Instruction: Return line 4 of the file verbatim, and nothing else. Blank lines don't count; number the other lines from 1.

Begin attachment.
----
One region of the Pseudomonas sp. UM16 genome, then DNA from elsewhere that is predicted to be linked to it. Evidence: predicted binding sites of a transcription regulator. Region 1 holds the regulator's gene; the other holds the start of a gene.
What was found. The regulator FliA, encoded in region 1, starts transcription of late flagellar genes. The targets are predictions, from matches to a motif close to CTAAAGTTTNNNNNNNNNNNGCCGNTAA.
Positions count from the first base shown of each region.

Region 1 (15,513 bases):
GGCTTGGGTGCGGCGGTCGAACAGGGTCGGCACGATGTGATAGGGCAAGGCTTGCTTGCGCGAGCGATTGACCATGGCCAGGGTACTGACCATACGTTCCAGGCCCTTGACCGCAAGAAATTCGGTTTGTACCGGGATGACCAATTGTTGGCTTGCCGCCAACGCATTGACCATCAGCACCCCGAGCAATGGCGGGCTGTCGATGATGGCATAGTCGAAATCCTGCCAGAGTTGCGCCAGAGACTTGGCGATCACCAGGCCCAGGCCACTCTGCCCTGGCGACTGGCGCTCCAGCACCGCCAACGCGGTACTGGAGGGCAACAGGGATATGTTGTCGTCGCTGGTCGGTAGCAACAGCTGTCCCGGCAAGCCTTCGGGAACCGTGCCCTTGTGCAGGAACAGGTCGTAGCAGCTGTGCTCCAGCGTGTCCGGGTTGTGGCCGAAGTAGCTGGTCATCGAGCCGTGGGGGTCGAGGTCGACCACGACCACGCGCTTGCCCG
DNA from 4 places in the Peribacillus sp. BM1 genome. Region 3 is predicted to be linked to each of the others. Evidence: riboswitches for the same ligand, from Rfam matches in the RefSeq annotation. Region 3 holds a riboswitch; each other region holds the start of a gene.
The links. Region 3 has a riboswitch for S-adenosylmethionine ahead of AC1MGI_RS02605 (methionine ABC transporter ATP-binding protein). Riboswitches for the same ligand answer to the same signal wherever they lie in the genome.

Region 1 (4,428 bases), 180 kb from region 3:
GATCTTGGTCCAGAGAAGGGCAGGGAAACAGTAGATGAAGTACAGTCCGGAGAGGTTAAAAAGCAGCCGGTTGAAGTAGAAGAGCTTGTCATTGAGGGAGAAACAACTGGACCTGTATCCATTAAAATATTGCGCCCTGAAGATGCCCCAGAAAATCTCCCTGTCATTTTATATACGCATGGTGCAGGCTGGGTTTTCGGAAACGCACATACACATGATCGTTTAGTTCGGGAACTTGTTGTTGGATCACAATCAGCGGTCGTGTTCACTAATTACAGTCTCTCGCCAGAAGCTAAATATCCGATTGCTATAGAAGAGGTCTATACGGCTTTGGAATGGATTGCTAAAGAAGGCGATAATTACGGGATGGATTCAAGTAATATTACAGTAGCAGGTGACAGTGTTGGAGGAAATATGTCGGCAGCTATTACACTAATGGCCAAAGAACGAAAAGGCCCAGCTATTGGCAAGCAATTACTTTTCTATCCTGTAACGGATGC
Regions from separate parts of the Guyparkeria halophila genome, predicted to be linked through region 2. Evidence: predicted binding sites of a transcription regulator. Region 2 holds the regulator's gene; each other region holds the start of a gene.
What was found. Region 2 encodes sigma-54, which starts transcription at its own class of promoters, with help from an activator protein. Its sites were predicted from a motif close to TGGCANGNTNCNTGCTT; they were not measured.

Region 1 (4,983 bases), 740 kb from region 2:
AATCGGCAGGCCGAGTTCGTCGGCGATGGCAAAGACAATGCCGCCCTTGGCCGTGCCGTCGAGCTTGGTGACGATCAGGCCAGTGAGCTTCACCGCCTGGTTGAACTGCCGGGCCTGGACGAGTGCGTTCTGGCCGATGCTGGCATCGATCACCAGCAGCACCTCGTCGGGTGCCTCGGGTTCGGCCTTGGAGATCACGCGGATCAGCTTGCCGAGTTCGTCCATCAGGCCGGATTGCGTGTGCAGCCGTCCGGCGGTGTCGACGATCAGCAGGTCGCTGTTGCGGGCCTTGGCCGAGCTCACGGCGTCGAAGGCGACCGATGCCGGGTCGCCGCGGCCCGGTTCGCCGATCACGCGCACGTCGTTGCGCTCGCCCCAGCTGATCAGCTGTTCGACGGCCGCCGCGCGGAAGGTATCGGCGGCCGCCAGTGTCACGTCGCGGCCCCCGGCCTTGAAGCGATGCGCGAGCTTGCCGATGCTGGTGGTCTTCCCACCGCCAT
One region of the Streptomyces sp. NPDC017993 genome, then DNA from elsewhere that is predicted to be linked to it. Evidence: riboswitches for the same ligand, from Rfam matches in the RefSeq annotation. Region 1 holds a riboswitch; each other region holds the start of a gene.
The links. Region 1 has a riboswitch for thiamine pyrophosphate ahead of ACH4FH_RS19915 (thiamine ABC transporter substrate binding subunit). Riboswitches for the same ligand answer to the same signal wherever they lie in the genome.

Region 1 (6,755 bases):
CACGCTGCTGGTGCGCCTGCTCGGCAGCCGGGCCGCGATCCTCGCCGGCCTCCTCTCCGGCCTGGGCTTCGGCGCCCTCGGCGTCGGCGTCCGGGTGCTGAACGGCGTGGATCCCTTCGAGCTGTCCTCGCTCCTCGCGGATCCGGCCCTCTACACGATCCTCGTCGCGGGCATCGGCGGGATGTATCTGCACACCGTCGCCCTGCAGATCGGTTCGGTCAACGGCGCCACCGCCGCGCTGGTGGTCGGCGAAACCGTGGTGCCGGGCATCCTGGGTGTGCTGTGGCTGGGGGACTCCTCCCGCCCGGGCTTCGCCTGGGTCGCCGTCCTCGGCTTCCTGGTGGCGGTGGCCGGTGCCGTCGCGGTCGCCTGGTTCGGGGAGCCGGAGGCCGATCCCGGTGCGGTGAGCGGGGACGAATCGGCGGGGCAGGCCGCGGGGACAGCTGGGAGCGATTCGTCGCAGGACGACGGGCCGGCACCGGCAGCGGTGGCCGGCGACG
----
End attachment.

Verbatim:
Region 1 (15,513 bases):